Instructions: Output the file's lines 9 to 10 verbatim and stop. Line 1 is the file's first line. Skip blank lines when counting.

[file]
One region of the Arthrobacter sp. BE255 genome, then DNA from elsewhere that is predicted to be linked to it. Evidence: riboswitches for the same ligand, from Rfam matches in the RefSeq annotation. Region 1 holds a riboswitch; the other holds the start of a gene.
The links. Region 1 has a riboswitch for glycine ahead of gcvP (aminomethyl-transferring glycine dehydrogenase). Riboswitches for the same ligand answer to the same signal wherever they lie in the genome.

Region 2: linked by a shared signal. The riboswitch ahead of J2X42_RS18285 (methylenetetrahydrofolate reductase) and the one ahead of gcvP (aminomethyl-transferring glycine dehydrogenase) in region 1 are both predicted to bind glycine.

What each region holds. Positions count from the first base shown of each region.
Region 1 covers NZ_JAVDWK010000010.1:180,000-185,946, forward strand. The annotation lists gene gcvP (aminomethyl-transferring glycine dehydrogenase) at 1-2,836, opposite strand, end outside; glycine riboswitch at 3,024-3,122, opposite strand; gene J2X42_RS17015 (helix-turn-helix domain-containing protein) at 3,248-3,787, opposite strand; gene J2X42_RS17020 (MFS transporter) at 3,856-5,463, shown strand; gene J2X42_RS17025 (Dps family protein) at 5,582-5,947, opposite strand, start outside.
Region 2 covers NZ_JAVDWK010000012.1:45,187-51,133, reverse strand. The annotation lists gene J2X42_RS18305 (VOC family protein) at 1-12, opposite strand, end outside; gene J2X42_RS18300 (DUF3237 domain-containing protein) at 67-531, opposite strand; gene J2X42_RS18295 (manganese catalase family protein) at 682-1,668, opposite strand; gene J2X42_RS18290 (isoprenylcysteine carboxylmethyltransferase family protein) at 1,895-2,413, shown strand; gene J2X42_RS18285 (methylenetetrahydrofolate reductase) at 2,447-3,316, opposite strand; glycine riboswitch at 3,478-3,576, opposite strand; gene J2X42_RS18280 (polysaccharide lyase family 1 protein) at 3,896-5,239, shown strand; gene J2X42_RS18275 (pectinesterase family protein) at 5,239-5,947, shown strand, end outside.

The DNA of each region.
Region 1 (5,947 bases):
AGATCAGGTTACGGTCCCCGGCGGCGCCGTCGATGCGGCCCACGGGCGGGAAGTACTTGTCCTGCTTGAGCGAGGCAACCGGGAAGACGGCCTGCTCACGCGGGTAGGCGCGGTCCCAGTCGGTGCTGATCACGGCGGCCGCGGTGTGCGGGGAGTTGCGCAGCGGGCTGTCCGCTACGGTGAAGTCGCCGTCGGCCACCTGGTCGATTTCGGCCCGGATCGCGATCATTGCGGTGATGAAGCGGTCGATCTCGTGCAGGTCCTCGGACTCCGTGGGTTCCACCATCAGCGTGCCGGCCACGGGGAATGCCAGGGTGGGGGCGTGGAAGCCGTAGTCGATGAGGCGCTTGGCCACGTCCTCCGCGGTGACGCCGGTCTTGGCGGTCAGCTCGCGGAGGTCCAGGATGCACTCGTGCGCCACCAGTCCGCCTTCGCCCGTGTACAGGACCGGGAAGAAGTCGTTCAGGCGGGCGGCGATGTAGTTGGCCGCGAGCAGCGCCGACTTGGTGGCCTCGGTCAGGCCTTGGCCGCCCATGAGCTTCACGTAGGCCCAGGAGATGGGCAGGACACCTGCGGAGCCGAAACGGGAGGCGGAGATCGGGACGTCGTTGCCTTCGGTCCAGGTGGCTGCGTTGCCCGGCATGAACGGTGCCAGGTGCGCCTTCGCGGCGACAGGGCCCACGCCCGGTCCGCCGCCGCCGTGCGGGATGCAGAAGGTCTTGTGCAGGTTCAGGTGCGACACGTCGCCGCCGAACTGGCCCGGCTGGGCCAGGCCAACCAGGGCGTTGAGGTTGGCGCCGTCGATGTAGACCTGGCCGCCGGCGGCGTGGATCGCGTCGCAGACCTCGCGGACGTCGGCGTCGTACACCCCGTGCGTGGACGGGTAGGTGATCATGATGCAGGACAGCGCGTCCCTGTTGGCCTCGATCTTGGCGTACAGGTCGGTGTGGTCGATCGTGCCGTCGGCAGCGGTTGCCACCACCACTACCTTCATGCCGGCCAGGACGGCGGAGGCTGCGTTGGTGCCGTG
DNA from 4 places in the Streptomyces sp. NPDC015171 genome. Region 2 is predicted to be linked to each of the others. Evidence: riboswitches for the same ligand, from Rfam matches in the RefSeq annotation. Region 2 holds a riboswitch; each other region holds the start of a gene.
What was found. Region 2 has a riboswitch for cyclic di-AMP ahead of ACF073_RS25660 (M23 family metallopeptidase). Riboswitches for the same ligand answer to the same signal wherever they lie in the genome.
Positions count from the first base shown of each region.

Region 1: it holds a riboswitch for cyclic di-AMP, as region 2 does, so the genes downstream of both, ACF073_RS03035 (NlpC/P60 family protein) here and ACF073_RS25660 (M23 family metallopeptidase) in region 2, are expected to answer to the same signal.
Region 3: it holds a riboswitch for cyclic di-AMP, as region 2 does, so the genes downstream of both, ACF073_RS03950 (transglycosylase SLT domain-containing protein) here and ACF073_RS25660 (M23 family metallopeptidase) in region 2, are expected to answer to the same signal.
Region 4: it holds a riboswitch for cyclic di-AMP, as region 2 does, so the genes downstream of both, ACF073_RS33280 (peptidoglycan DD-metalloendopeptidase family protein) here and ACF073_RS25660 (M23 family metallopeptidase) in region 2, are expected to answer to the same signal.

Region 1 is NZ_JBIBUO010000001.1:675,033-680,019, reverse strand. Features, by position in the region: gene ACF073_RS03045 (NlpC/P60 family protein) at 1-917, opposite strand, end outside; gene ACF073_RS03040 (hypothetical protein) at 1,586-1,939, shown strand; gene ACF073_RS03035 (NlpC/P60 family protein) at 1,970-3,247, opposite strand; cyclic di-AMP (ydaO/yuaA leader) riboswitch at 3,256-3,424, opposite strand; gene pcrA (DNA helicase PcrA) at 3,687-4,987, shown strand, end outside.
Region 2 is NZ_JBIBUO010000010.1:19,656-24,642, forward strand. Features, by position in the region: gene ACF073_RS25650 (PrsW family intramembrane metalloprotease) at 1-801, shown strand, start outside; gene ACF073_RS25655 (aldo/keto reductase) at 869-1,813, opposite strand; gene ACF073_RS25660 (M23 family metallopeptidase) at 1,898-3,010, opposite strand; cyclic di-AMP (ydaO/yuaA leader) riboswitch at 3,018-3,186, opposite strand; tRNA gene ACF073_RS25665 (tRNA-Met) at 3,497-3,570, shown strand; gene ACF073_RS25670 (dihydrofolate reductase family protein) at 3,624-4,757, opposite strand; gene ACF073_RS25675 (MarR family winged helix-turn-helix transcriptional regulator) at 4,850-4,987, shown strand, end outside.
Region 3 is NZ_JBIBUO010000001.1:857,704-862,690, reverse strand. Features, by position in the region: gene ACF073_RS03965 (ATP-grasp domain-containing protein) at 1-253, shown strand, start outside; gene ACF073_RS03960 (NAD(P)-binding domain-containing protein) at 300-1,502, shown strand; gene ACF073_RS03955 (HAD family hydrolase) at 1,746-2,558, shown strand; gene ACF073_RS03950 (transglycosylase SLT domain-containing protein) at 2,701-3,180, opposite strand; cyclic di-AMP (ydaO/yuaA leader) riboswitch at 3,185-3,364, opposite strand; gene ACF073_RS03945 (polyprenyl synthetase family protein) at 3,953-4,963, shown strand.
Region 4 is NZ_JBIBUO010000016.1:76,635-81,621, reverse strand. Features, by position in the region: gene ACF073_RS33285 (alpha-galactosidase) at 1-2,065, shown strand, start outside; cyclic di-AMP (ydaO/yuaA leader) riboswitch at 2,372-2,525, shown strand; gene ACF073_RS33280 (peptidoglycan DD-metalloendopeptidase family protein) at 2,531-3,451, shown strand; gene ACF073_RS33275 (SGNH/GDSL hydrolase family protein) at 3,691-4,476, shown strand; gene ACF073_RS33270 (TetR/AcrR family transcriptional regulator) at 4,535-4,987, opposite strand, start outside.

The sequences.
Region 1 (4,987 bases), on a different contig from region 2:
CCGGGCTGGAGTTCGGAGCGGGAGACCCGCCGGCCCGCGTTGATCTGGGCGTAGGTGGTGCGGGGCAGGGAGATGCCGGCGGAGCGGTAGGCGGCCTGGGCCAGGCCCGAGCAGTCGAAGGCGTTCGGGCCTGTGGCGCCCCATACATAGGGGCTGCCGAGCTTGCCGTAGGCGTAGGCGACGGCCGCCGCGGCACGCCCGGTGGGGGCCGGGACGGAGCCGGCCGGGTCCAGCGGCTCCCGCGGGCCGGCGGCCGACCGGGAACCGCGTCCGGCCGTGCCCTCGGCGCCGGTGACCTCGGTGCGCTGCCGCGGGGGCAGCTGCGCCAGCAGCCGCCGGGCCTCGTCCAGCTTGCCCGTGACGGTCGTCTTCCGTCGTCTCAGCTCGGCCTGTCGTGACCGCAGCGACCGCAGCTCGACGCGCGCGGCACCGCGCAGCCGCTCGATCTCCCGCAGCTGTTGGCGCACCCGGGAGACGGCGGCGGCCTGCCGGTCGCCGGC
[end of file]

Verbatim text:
AGATCAGGTTACGGTCCCCGGCGGCGCCGTCGATGCGGCCCACGGGCGGGAAGTACTTGTCCTGCTTGAGCGAGGCAACCGGGAAGACGGCCTGCTCACGCGGGTAGGCGCGGTCCCAGTCGGTGCTGATCACGGCGGCCGCGGTGTGCGGGGAGTTGCGCAGCGGGCTGTCCGCTACGGTGAAGTCGCCGTCGGCCACCTGGTCGATTTCGGCCCGGATCGCGATCATTGCGGTGATGAAGCGGTCGATCTCGTGCAGGTCCTCGGACTCCGTGGGTTCCACCATCAGCGTGCCGGCCACGGGGAATGCCAGGGTGGGGGCGTGGAAGCCGTAGTCGATGAGGCGCTTGGCCACGTCCTCCGCGGTGACGCCGGTCTTGGCGGTCAGCTCGCGGAGGTCCAGGATGCACTCGTGCGCCACCAGTCCGCCTTCGCCCGTGTACAGGACCGGGAAGAAGTCGTTCAGGCGGGCGGCGATGTAGTTGGCCGCGAGCAGCGCCGACTTGGTGGCCTCGGTCAGGCCTTGGCCGCCCATGAGCTTCACGTAGGCCCAGGAGATGGGCAGGACACCTGCGGAGCCGAAACGGGAGGCGGAGATCGGGACGTCGTTGCCTTCGGTCCAGGTGGCTGCGTTGCCCGGCATGAACGGTGCCAGGTGCGCCTTCGCGGCGACAGGGCCCACGCCCGGTCCGCCGCCGCCGTGCGGGATGCAGAAGGTCTTGTGCAGGTTCAGGTGCGACACGTCGCCGCCGAACTGGCCCGGCTGGGCCAGGCCAACCAGGGCGTTGAGGTTGGCGCCGTCGATGTAGACCTGGCCGCCGGCGGCGTGGATCGCGTCGCAGACCTCGCGGACGTCGGCGTCGTACACCCCGTGCGTGGACGGGTAGGTGATCATGATGCAGGACAGCGCGTCCCTGTTGGCCTCGATCTTGGCGTACAGGTCGGTGTGGTCGATCGTGCCGTCGGCAGCGGTTGCCACCACCACTACCTTCATGCCGGCCAGGACGGCGGAGGCTGCGTTGGTGCCGTG
DNA from 4 places in the Streptomyces sp. NPDC015171 genome. Region 2 is predicted to be linked to each of the others. Evidence: riboswitches for the same ligand, from Rfam matches in the RefSeq annotation. Region 2 holds a riboswitch; each other region holds the start of a gene.